WASHINGTON — The top financial administrator of a Catholic university in Miami has resigned rather than step down from the board of the parent company of a manufacturer of weapons, including semiautomatic rifles such as the AR-15, which was recently used in the mass shooting at Marjory Stoneman Douglas High School in Parkland, Florida.
As chief financial officer at Miami’s St. Thomas University, Anita Britt had been facing backlash for being on the board of American Outdoor Brands Corp., parent company of weapons maker Smith & Wesson, which in late 2016, changed its corporate name from Smith & Wesson Holding Corp. to American Outdoor Brands.
She was hired as CFO of the university in December but resigned March 13 after officials from the school told her to resign from the company’s board if she wanted to keep her position at the Catholic institution, according to various news reports. She had accepted the board position after being hired at St. Thomas.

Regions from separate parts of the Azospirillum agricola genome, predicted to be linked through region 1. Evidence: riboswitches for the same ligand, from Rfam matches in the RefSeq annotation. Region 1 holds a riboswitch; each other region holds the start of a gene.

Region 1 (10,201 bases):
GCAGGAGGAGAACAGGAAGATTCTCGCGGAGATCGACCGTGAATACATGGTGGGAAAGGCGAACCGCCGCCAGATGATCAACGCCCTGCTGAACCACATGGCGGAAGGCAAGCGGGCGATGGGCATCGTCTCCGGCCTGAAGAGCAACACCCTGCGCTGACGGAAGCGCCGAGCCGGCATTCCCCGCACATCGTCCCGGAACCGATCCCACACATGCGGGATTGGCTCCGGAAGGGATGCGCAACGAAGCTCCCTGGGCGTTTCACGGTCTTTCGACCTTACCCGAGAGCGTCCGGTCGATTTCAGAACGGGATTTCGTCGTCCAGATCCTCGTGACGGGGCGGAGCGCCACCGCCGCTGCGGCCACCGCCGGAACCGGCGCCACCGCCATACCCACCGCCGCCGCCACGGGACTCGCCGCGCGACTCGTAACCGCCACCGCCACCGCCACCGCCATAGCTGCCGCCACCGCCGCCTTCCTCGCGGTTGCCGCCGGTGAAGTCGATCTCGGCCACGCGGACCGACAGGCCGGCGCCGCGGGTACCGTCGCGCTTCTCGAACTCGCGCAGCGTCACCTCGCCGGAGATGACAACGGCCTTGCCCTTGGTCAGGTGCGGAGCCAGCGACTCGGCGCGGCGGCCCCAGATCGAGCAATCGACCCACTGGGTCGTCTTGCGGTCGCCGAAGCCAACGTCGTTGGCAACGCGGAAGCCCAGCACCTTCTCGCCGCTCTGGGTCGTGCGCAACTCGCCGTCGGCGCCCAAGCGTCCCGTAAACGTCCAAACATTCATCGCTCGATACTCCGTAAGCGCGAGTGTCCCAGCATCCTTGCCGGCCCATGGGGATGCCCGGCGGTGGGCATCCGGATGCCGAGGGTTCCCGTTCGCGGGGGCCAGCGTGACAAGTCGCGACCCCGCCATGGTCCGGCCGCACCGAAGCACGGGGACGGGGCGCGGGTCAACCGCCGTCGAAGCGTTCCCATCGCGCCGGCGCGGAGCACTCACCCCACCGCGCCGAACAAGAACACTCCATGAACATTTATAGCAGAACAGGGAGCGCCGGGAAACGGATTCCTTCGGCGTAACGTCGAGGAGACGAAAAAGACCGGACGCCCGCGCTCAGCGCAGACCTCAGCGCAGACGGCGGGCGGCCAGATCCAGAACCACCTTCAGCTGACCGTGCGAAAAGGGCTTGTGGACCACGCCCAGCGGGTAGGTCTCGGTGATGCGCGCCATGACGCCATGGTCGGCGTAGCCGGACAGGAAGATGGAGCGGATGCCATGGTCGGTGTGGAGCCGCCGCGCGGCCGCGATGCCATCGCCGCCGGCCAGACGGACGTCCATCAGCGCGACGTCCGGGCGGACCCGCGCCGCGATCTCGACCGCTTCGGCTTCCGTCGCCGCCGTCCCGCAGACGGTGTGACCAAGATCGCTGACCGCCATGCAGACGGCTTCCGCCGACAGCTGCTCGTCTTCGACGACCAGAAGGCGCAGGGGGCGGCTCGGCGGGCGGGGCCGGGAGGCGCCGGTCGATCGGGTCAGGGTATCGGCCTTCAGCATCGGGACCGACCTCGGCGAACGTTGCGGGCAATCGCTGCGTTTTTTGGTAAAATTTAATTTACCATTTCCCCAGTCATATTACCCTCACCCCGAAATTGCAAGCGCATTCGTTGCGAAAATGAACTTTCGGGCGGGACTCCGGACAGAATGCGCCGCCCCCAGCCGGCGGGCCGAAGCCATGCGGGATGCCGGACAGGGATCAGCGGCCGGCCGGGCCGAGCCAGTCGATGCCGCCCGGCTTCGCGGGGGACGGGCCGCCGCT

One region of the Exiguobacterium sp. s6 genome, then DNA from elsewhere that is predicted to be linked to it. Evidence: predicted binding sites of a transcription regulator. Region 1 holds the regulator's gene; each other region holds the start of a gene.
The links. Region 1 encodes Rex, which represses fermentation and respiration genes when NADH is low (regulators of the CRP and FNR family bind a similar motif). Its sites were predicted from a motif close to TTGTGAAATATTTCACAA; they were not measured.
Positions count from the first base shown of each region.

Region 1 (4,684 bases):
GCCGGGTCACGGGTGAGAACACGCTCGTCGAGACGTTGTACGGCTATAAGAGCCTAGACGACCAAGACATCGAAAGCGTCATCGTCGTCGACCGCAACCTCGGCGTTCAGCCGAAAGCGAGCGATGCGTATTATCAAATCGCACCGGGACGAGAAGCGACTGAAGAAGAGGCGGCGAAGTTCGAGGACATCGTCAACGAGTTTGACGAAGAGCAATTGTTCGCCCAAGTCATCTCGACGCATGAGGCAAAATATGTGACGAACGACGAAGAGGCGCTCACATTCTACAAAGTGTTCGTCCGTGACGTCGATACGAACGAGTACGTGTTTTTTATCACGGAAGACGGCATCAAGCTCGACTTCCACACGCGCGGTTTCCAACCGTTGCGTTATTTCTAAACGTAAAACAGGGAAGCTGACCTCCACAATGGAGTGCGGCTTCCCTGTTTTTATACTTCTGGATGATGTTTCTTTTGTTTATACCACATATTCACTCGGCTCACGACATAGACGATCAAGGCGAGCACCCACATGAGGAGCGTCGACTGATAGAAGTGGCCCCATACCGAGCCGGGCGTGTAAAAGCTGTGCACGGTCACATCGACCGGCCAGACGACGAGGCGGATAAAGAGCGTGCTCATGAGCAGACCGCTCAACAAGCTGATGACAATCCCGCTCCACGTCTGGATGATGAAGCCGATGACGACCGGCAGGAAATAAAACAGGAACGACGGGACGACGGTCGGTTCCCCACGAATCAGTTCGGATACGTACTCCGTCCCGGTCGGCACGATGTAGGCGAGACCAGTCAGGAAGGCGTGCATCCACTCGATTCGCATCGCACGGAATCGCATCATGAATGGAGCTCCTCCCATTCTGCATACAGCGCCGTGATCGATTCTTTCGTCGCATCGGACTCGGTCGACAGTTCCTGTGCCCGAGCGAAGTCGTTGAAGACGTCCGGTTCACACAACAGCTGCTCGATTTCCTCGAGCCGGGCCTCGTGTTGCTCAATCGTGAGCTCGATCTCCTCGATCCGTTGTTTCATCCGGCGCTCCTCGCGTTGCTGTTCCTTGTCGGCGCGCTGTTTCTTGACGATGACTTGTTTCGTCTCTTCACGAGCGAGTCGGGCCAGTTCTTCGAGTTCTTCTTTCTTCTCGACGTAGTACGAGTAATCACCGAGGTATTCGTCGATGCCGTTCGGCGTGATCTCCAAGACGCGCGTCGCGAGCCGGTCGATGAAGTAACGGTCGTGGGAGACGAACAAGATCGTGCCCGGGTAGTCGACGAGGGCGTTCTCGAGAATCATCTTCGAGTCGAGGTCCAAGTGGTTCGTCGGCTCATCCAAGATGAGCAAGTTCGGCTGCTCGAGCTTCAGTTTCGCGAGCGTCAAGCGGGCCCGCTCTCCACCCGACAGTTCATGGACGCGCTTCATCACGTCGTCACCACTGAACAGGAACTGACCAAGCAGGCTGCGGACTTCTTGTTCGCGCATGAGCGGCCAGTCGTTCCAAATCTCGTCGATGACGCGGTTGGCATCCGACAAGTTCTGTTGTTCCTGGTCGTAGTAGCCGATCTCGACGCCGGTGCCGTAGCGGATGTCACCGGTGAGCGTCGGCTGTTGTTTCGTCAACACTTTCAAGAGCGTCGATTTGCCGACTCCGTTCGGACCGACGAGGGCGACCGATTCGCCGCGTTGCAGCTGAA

The Miami Herald reported March 13 that Msgr. Franklyn M. Casale, president of the university, said he “came to the conclusion that St. Thomas was being associated with gun violence and that was not an image I thought was good for the university.”
Community members circulated a petition asking her to resign the board position after the Feb. 14 mass shooting that left 17 dead.
Initially, university leaders said they saw no conflict, but the Miami Herald said public reaction, as well as faculty reaction, led Msgr. Casale to ask Britt to resign her board position if she wanted to stay at St. Thomas.
For years, the U.S. Conference of Catholic Bishops has pushed for stricter gun control and urged lawmakers to discuss solutions to gun violence.